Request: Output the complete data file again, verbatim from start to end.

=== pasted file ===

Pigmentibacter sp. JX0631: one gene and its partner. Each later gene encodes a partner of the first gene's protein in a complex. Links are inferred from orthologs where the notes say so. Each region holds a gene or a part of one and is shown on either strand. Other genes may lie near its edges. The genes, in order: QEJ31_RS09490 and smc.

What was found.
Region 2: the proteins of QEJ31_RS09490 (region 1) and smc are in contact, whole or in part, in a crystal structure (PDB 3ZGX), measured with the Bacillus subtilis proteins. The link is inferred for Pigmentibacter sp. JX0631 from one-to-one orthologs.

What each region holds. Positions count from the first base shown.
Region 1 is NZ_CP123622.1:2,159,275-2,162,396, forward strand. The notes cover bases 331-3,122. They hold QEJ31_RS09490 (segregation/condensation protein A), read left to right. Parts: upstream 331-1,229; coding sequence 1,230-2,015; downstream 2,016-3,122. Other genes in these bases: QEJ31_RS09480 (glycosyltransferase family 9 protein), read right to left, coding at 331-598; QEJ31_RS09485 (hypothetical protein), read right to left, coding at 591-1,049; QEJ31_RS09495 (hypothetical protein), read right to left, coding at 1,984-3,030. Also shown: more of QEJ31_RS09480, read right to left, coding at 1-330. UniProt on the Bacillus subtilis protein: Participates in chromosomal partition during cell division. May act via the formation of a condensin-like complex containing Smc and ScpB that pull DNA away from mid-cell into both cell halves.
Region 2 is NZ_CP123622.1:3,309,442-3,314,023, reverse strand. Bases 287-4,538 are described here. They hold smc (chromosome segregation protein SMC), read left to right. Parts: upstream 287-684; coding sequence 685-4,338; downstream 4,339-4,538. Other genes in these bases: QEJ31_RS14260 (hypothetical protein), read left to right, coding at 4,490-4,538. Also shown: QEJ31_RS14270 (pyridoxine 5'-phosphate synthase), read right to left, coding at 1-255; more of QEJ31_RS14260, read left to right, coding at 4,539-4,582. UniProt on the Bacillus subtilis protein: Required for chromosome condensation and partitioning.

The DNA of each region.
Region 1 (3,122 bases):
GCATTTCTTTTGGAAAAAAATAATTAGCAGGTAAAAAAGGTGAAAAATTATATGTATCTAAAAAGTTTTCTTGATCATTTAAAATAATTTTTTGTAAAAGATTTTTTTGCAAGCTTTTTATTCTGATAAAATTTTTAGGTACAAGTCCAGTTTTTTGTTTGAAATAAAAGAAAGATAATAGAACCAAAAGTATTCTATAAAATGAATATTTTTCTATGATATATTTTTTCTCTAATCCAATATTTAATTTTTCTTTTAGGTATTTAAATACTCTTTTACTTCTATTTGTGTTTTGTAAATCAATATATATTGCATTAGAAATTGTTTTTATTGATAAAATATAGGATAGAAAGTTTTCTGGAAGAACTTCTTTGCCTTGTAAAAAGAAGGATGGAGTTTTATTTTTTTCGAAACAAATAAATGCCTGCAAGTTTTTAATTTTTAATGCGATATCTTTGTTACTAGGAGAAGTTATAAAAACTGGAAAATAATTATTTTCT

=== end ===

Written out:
Pigmentibacter sp. JX0631: one gene and its partner. Each later gene encodes a partner of the first gene's protein in a complex. Links are inferred from orthologs where the notes say so. Each region holds a gene or a part of one and is shown on either strand. Other genes may lie near its edges. The genes, in order: QEJ31_RS09490 and smc.

What was found.
Region 2: the proteins of QEJ31_RS09490 (region 1) and smc are in contact, whole or in part, in a crystal structure (PDB 3ZGX), measured with the Bacillus subtilis proteins. The link is inferred for Pigmentibacter sp. JX0631 from one-to-one orthologs.

What each region holds. Positions count from the first base shown.
Region 1 is NZ_CP123622.1:2,159,275-2,162,396, forward strand. The notes cover bases 331-3,122. They hold QEJ31_RS09490 (segregation/condensation protein A), read left to right. Parts: upstream 331-1,229; coding sequence 1,230-2,015; downstream 2,016-3,122. Other genes in these bases: QEJ31_RS09480 (glycosyltransferase family 9 protein), read right to left, coding at 331-598; QEJ31_RS09485 (hypothetical protein), read right to left, coding at 591-1,049; QEJ31_RS09495 (hypothetical protein), read right to left, coding at 1,984-3,030. Also shown: more of QEJ31_RS09480, read right to left, coding at 1-330. UniProt on the Bacillus subtilis protein: Participates in chromosomal partition during cell division. May act via the formation of a condensin-like complex containing Smc and ScpB that pull DNA away from mid-cell into both cell halves.
Region 2 is NZ_CP123622.1:3,309,442-3,314,023, reverse strand. Bases 287-4,538 are described here. They hold smc (chromosome segregation protein SMC), read left to right. Parts: upstream 287-684; coding sequence 685-4,338; downstream 4,339-4,538. Other genes in these bases: QEJ31_RS14260 (hypothetical protein), read left to right, coding at 4,490-4,538. Also shown: QEJ31_RS14270 (pyridoxine 5'-phosphate synthase), read right to left, coding at 1-255; more of QEJ31_RS14260, read left to right, coding at 4,539-4,582. UniProt on the Bacillus subtilis protein: Required for chromosome condensation and partitioning.

The DNA of each region.
Region 1 (3,122 bases):
GCATTTCTTTTGGAAAAAAATAATTAGCAGGTAAAAAAGGTGAAAAATTATATGTATCTAAAAAGTTTTCTTGATCATTTAAAATAATTTTTTGTAAAAGATTTTTTTGCAAGCTTTTTATTCTGATAAAATTTTTAGGTACAAGTCCAGTTTTTTGTTTGAAATAAAAGAAAGATAATAGAACCAAAAGTATTCTATAAAATGAATATTTTTCTATGATATATTTTTTCTCTAATCCAATATTTAATTTTTCTTTTAGGTATTTAAATACTCTTTTACTTCTATTTGTGTTTTGTAAATCAATATATATTGCATTAGAAATTGTTTTTATTGATAAAATATAGGATAGAAAGTTTTCTGGAAGAACTTCTTTGCCTTGTAAAAAGAAGGATGGAGTTTTATTTTTTTCGAAACAAATAAATGCCTGCAAGTTTTTAATTTTTAATGCGATATCTTTGTTACTAGGAGAAGTTATAAAAACTGGAAAATAATTATTTTCT